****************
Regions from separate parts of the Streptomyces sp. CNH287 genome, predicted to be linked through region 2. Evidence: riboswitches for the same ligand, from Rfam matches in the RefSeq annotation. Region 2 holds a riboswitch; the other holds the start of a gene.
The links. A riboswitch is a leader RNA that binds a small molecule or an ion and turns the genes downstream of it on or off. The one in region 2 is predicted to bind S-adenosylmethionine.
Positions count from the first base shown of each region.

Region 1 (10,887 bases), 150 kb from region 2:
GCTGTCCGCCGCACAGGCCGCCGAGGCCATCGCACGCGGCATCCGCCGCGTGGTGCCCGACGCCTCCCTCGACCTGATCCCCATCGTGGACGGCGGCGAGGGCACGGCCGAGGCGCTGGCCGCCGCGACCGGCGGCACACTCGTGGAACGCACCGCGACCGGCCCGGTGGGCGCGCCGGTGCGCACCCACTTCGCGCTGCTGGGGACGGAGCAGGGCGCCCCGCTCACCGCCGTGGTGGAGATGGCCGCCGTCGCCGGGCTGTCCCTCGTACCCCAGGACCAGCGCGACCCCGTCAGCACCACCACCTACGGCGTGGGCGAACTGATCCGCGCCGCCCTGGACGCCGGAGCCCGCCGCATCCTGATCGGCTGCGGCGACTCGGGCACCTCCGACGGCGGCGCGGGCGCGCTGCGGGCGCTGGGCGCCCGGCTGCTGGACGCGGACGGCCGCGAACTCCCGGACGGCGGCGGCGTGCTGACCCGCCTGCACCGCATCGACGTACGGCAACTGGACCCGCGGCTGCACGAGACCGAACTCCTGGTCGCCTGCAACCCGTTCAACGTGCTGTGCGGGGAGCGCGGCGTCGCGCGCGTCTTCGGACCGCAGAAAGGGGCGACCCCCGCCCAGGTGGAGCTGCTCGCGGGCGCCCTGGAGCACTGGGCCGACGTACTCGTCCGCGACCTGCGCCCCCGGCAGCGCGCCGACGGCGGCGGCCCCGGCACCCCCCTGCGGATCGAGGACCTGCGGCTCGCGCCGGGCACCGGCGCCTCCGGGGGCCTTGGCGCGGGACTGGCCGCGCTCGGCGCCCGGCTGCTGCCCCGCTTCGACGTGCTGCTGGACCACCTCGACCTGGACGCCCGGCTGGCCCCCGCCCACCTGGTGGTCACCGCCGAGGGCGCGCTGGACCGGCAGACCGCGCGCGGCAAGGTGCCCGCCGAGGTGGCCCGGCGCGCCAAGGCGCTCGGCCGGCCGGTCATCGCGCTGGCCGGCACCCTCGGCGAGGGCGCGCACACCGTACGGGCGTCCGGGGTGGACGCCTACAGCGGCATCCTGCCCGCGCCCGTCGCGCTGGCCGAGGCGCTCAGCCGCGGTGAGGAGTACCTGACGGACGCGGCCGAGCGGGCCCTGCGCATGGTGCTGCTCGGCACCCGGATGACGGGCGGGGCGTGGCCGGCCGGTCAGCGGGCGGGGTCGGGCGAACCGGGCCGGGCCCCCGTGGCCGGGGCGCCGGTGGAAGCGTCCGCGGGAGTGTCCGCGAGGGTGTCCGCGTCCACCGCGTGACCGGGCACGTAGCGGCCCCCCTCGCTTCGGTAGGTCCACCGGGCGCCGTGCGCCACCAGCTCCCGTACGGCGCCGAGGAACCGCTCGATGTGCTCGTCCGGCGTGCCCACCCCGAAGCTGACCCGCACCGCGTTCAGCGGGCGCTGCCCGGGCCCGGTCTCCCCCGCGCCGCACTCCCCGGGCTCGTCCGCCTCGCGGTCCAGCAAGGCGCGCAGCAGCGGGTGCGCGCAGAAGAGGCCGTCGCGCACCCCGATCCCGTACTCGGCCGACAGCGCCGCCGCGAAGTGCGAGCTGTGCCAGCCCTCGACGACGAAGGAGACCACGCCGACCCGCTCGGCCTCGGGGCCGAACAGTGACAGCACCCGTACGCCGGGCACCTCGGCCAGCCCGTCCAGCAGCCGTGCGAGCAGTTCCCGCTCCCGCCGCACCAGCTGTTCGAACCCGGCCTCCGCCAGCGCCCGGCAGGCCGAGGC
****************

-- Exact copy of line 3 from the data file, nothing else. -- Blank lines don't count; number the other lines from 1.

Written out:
Positions count from the first base shown of each region.